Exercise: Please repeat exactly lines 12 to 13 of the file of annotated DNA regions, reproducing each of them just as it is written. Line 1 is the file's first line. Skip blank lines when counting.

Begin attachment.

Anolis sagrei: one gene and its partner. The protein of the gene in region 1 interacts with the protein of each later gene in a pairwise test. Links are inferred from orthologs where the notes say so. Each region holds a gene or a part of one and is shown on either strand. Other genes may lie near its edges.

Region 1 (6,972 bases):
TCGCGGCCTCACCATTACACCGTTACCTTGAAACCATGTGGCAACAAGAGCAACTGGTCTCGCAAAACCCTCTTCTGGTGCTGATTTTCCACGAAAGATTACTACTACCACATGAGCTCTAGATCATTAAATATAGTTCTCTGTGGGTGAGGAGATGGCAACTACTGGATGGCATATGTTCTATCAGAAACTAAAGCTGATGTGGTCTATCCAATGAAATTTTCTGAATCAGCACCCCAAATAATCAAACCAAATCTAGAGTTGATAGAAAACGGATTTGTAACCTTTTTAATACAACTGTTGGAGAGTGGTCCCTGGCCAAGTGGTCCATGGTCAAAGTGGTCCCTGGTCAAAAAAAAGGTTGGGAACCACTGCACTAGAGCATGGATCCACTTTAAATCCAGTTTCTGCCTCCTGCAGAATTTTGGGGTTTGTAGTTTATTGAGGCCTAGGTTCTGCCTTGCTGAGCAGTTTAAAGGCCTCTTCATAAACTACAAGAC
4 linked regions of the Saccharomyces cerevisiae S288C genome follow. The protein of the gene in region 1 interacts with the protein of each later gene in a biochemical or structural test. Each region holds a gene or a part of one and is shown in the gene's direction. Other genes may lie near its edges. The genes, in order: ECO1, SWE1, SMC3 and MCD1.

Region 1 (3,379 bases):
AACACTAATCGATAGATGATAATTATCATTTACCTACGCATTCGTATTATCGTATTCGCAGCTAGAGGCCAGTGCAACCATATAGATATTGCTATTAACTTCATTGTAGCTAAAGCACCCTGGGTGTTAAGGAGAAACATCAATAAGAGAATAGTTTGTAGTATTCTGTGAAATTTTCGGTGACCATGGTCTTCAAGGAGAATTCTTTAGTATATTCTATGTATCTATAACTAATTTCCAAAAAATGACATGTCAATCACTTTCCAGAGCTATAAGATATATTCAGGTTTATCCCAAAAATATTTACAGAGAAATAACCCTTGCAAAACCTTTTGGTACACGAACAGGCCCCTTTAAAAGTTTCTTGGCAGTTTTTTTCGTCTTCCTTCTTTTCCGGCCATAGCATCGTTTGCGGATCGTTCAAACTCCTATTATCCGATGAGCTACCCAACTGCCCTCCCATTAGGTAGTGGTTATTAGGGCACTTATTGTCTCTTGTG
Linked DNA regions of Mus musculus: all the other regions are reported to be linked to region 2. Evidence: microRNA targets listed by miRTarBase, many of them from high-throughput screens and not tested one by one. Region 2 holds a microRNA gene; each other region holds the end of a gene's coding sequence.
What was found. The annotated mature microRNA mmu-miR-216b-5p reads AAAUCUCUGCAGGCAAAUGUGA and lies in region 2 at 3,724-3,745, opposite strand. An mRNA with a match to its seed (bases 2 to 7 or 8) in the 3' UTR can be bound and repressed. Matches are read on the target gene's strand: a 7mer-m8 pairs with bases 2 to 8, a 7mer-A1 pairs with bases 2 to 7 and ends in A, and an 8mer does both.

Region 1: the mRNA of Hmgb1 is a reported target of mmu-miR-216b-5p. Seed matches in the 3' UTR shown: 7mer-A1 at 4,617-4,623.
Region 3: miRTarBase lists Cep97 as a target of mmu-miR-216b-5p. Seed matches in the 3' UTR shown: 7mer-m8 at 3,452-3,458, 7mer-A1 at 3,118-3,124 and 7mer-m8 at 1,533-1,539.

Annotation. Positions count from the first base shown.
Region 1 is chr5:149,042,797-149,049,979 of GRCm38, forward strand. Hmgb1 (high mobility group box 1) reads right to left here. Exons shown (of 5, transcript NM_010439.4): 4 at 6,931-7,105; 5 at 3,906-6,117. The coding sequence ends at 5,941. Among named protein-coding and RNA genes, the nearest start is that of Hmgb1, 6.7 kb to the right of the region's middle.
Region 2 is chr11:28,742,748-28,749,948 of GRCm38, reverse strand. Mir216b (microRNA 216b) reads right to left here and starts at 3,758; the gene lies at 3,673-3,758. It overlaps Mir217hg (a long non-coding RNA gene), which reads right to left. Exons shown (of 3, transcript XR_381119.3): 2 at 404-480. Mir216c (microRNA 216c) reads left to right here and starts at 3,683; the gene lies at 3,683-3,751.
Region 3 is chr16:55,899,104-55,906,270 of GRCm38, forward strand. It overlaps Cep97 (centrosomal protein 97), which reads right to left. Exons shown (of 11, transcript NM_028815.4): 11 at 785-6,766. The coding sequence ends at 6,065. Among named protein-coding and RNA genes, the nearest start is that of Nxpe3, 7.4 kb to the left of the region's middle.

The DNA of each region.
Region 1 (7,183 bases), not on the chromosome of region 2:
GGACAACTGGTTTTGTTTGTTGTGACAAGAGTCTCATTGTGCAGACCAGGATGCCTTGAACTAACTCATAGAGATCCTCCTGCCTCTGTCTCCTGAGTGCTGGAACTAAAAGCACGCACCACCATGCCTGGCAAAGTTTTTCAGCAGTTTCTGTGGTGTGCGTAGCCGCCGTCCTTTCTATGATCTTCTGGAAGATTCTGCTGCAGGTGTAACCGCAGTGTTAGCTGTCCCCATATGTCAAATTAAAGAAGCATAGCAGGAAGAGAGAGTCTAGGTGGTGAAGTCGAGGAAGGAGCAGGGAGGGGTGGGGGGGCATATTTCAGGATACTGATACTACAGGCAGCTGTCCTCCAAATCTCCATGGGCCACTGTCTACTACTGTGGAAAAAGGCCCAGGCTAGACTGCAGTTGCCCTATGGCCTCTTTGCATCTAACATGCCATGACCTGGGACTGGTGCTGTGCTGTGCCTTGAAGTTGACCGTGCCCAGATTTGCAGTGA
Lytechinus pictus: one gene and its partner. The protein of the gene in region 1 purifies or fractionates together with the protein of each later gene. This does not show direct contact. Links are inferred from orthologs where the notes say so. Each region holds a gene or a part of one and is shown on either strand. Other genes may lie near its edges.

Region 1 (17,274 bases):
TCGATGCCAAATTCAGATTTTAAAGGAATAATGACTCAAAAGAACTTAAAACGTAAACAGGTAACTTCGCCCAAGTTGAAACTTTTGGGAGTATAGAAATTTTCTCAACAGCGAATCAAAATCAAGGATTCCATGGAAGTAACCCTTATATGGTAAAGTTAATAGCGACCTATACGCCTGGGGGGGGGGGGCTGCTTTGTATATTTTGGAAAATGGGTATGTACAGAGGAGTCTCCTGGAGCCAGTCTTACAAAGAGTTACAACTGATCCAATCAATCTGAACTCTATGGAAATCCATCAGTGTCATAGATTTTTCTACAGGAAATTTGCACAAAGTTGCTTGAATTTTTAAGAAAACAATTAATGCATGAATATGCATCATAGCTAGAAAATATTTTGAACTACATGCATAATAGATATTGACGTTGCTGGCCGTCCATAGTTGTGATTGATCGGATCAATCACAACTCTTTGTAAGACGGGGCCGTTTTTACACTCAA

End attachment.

Region 1 is chr5:149,042,797-149,049,979 of GRCm38, forward strand. Hmgb1 (high mobility group box 1) reads right to left here. Exons shown (of 5, transcript NM_010439.4): 4 at 6,931-7,105; 5 at 3,906-6,117. The coding sequence ends at 5,941. Among named protein-coding and RNA genes, the nearest start is that of Hmgb1, 6.7 kb to the right of the region's middle.
Region 2 is chr11:28,742,748-28,749,948 of GRCm38, reverse strand. Mir216b (microRNA 216b) reads right to left here and starts at 3,758; the gene lies at 3,673-3,758. It overlaps Mir217hg (a long non-coding RNA gene), which reads right to left. Exons shown (of 3, transcript XR_381119.3): 2 at 404-480. Mir216c (microRNA 216c) reads left to right here and starts at 3,683; the gene lies at 3,683-3,751.